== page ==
Some unionists would prefer united Ireland to Brexit, says Powell
Good Friday Agreement negotiator Jonathan Powell has said some unionists would prefer to live in a united Ireland over leaving the EU.
Mr Powell served as chief of staff for former UK Prime Minister Tony Blair and was lead British negotiator on Northern Ireland.
He said: "There's an element of truth about a united Ireland saving pro-EU Northern Irish people from Brexit."
Mr Powell said anecdotally he had heard such a narrative from unionist friends who are worried about the damaging consequences of British withdrawal from the EU.
"You do hear stories of middle-class unionists in the golf and the rugby clubs saying 'if we're going to leave the EU, we might as well stay in as a United Ireland'," he added.
"Friends of mine tell me they're hearing this. You'd have never have heard that before."
However, rather than motivating some voters to support a united Ireland, Mr Powell said it may concentrate minds on reversing Brexit.
Mr Powell said talk of a united Ireland as a result of Brexit, "might change people's attitudes to Brexit... because it's not what they want".
Either way, he sees Brexit as the biggest threat to political stability and the Good Friday Agreement. In the referendum, 56% of Northern Ireland voters opted to remain in the EU.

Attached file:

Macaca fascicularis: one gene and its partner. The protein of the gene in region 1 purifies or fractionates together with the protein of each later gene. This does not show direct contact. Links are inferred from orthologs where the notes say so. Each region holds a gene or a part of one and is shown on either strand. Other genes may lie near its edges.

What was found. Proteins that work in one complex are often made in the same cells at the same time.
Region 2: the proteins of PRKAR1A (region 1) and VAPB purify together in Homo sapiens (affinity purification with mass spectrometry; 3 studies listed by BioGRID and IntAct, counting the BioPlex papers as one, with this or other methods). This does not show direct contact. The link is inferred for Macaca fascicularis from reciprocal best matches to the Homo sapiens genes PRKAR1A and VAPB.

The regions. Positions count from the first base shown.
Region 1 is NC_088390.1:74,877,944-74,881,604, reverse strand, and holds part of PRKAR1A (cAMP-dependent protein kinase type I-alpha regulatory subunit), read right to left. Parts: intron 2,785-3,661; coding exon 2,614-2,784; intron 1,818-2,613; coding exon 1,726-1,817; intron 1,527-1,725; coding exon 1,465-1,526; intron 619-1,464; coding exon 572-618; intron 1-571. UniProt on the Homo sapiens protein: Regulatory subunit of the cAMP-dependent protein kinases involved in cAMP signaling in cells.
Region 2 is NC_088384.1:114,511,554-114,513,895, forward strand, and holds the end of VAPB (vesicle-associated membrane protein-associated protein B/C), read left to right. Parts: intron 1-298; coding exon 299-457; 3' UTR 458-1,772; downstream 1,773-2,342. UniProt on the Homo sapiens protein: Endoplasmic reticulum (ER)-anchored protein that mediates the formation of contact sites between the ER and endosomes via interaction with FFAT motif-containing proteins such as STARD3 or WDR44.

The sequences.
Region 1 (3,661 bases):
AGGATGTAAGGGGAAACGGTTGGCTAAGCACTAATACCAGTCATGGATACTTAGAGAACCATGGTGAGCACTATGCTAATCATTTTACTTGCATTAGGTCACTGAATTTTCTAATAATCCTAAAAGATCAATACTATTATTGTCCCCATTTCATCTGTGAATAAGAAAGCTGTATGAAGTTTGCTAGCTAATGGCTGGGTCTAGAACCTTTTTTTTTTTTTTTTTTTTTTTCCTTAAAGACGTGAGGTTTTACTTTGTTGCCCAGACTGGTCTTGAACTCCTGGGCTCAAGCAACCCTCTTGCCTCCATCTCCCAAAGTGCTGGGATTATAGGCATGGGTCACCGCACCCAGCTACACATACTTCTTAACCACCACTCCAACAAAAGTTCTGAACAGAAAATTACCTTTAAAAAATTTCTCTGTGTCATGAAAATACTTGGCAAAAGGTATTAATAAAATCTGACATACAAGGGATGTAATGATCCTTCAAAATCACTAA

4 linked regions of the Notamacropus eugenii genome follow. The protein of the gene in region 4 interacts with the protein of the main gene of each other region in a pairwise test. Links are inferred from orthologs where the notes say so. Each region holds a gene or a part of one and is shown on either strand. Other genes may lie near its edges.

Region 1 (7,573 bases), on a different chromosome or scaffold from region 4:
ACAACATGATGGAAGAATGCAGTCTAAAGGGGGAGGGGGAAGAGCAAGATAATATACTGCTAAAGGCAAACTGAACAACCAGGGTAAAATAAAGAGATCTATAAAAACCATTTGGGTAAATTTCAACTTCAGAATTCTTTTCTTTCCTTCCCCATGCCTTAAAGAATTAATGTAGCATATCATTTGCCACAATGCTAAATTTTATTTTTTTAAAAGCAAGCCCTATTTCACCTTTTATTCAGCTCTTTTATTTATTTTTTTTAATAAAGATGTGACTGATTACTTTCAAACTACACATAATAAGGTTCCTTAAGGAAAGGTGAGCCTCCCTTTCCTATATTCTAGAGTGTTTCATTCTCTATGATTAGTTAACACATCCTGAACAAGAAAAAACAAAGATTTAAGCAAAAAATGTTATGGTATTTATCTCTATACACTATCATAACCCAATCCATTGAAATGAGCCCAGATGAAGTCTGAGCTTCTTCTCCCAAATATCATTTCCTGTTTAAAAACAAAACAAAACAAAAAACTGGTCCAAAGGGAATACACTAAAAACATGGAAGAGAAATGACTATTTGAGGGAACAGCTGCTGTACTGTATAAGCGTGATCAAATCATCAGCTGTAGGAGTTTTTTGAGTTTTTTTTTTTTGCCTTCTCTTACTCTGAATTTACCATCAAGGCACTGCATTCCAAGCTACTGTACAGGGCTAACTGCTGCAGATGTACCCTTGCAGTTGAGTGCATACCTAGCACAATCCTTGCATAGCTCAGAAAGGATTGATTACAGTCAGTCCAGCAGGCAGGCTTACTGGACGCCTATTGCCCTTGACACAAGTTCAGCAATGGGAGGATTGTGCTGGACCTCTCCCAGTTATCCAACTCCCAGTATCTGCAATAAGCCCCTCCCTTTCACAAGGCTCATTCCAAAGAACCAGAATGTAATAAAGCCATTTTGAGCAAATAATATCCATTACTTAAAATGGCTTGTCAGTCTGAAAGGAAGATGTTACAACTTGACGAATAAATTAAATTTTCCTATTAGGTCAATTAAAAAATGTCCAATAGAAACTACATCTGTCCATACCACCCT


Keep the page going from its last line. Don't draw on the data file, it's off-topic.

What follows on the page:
"The percentage of people in Northern Ireland who voted to stay in the EU is more than the Catholic population," said Mr Powell, adding that it "figures" there would be some unionists prioritising EU membership.
But he pointed out that the numbers are so low that it is unlikely to trigger a border poll as prescribed under the Good Friday Agreement.
The Agreement says that a border poll can only be enacted if it "appears" to the Northern Ireland Secretary of State that a majority would express a wish that Northern Ireland "cease to be part of the United Kingdom and form part of a united Ireland".
Mr Powell said hardline Brexiteers such as Tory MP Jacob Rees-Mogg, Foreign Secretary Boris Johnson and Environment Secretary Michael Gove have "discovered very late in the day" that the Brexit they aspire to is impossible because of the agreement.
"It's notable that people who've never had much interest in Northern Ireland are suddenly experts on the subject and saying that it's run out of time and is no longer required," said Mr Powell.
But he added that "there's no way the British Government can get rid of the Good Friday Agreement" as it is a legally binding treaty registered with the United Nations Security Council.